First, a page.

In 2004 The Lancet redesigned itself and, as journals are wont to do, forgot to consider the full consequences of its new reliance on color. They rejected the critical letter below.

To the Editor:

The Lancet’s new design includes color coding for the three sections of each issue (1). While the value of such coding leaves me lukewarm, the choice of colors must be criticized.

Why did you choose to use both red and green? Approximately 6% of ethnically western European men have a diminished capacity to distinguish red from green (2). In some Scottish villages the prevalence of color perception deficiencies is as high as 25% in males and 9% in females (3) (4).

Lists of colors having high contrast with each other, and suitable for use in color deficient persons, are available (5). Alternatively, a texture could be added to color.

Color deficiency has about the same prevalence in men as left-handedness. It would be unthinkable to introduce a feature that frustrated left-handed readers, and it should be equally unthinkable to do the same for color deficient readers.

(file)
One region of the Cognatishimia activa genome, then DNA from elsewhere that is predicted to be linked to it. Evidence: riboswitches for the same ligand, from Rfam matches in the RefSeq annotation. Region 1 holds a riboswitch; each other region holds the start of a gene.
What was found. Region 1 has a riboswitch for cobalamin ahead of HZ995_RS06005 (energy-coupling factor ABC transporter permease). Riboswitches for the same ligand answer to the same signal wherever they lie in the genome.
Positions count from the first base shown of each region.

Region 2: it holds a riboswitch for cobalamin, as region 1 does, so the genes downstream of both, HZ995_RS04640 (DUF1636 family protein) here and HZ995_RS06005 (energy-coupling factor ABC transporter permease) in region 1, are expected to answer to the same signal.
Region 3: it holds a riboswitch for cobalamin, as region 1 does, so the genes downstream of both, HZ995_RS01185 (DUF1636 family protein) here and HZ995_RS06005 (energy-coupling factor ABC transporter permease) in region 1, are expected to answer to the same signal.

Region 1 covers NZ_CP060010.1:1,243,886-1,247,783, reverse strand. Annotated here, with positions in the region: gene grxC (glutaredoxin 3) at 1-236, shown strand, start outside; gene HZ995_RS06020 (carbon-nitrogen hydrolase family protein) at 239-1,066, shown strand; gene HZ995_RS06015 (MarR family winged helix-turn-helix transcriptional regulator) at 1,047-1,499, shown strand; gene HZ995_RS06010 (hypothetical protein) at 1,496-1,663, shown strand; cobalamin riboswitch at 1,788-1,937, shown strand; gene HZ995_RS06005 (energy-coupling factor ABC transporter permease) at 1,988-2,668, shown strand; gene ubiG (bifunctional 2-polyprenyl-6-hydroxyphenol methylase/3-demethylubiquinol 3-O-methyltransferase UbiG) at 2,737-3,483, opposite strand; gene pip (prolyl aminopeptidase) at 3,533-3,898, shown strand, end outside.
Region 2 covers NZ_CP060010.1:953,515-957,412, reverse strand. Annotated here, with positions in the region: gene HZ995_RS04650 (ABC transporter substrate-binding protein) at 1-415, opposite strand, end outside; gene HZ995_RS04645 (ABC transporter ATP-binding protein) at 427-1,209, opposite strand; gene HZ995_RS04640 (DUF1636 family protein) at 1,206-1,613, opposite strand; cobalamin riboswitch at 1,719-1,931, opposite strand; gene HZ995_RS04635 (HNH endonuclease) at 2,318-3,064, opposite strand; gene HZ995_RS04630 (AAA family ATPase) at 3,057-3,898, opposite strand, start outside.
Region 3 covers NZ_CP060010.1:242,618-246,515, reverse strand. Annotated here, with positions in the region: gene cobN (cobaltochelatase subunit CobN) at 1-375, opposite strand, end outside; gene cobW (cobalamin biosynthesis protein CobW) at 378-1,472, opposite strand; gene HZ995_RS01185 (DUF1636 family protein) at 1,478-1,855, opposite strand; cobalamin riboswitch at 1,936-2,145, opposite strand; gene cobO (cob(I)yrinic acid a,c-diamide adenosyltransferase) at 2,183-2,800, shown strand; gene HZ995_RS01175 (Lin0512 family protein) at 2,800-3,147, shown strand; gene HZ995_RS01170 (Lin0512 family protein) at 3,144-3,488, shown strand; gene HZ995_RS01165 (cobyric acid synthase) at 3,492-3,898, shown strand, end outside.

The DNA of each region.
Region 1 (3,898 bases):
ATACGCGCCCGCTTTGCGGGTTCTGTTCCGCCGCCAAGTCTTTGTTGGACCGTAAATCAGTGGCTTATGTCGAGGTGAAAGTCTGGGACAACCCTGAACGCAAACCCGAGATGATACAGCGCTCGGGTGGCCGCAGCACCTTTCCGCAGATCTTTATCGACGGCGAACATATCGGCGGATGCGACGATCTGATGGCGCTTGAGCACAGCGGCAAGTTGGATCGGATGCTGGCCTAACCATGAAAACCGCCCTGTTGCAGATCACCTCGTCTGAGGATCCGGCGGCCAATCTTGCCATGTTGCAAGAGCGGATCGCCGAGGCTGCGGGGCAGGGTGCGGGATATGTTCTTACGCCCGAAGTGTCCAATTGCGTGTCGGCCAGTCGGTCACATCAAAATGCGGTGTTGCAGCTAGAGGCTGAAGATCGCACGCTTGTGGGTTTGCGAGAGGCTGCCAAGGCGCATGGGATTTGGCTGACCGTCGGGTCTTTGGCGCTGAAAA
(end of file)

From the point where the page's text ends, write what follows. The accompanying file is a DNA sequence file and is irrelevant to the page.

(1) Anonymous. The Lancet 2004: design, contents, and access. Lancet. 2004;364:2.

(2) On-line Mendelian Inheritance in Man. (Accessed 18 July 2004).   OMIM 303800

(3) Haughey A, Haughey AE. A study of colour vision defect in a valley population in the West of Scotland. Med Prob Ophthalmol. 1976;17:158-160.   PubMed 1085862

(4) Cobb SR. On a possible explanation of the unusually high rate of colour vision defects in some West of Scotland primary schools. Med Hypoth. 1984;14:127-130.   PubMed 6611477

(5) Coding design requirements. Section in: National Aeronautics and Space Administration. Man-Systems Integration Standards. NASA-STD-3000, Revision B, July 1995.

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Published on January 29, 2018